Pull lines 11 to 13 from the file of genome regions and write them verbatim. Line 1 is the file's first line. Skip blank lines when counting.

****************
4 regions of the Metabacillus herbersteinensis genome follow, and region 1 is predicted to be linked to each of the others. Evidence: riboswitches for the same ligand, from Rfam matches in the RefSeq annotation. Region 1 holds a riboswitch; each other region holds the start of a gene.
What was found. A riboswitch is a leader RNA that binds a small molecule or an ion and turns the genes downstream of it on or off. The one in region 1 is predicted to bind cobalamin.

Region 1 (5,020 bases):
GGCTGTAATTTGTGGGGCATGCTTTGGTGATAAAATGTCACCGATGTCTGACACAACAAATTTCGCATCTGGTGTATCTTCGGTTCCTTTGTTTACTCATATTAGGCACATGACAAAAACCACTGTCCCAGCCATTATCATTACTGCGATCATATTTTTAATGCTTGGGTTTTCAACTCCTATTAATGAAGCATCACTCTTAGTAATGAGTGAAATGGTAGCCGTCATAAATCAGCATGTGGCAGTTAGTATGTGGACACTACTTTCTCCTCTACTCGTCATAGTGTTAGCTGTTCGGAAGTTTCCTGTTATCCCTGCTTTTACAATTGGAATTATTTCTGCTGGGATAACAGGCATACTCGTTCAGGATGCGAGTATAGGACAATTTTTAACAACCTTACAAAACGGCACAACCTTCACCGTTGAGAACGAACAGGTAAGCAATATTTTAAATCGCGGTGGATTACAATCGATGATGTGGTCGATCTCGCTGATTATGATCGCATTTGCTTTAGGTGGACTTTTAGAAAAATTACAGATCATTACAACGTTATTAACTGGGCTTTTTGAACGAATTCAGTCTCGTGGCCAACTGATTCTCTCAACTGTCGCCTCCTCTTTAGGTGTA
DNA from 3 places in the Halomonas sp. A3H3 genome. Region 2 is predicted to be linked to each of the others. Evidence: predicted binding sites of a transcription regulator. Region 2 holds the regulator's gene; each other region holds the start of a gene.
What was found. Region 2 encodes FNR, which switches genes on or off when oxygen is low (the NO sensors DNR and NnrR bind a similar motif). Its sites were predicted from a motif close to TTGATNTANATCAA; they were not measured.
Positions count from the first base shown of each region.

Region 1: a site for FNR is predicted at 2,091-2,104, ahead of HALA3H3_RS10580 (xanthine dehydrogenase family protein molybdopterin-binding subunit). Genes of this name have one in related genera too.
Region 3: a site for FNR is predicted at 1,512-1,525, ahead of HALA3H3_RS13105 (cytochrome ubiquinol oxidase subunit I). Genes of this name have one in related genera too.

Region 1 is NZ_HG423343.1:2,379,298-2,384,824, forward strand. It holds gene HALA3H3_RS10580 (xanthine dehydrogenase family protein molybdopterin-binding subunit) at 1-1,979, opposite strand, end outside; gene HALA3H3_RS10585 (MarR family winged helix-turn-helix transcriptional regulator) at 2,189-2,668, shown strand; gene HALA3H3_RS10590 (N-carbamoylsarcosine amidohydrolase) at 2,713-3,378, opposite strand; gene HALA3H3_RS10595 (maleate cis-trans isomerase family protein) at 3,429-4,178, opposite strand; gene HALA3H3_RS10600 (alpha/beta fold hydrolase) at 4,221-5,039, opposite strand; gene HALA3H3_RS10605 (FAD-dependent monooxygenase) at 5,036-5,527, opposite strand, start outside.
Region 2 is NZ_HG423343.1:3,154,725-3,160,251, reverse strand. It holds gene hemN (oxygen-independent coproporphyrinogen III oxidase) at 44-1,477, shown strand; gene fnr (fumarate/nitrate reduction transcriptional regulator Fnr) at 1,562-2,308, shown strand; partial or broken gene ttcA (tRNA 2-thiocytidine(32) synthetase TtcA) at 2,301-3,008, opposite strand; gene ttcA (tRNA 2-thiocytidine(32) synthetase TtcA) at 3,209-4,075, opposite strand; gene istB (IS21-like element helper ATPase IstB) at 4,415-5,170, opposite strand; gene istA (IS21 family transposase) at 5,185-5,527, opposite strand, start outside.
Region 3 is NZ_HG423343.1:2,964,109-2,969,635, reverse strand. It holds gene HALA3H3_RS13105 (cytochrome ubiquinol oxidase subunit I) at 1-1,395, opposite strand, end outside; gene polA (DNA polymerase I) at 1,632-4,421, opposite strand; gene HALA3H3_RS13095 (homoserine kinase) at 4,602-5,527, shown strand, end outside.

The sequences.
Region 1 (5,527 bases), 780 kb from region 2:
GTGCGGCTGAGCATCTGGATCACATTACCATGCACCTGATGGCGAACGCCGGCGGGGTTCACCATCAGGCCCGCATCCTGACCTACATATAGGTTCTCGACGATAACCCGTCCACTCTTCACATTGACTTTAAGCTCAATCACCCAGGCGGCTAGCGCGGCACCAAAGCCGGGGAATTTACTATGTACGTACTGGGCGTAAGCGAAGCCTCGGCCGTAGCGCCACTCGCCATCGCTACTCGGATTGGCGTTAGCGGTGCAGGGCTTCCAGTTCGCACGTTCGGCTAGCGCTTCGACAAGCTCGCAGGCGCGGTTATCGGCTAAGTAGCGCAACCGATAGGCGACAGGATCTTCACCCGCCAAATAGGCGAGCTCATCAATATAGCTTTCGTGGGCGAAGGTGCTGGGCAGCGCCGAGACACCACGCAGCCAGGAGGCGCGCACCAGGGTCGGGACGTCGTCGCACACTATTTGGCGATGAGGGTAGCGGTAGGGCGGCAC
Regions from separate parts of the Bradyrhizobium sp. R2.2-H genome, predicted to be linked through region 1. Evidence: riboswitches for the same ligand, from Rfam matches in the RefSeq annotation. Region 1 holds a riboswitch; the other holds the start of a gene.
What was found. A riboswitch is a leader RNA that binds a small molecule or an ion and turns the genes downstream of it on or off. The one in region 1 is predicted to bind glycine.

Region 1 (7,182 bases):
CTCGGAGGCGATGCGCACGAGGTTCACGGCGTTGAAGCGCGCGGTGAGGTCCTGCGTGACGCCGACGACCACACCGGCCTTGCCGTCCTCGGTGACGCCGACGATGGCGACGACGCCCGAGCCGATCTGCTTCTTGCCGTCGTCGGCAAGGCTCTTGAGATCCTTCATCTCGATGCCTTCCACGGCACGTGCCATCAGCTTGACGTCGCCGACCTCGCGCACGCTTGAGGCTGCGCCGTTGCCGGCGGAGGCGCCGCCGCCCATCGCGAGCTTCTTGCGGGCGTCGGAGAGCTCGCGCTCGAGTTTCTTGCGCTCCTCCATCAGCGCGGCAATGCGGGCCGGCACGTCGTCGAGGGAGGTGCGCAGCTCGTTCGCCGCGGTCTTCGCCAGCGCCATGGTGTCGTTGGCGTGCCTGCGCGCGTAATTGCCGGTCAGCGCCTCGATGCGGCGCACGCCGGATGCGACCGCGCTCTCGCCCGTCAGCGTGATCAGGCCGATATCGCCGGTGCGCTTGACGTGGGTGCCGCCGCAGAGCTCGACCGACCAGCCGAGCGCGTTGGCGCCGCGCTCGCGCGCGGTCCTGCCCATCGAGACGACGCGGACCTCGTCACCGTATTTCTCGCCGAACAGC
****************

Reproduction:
Region 2 is NZ_HG423343.1:3,154,725-3,160,251, reverse strand. It holds gene hemN (oxygen-independent coproporphyrinogen III oxidase) at 44-1,477, shown strand; gene fnr (fumarate/nitrate reduction transcriptional regulator Fnr) at 1,562-2,308, shown strand; partial or broken gene ttcA (tRNA 2-thiocytidine(32) synthetase TtcA) at 2,301-3,008, opposite strand; gene ttcA (tRNA 2-thiocytidine(32) synthetase TtcA) at 3,209-4,075, opposite strand; gene istB (IS21-like element helper ATPase IstB) at 4,415-5,170, opposite strand; gene istA (IS21 family transposase) at 5,185-5,527, opposite strand, start outside.
Region 3 is NZ_HG423343.1:2,964,109-2,969,635, reverse strand. It holds gene HALA3H3_RS13105 (cytochrome ubiquinol oxidase subunit I) at 1-1,395, opposite strand, end outside; gene polA (DNA polymerase I) at 1,632-4,421, opposite strand; gene HALA3H3_RS13095 (homoserine kinase) at 4,602-5,527, shown strand, end outside.

The sequences.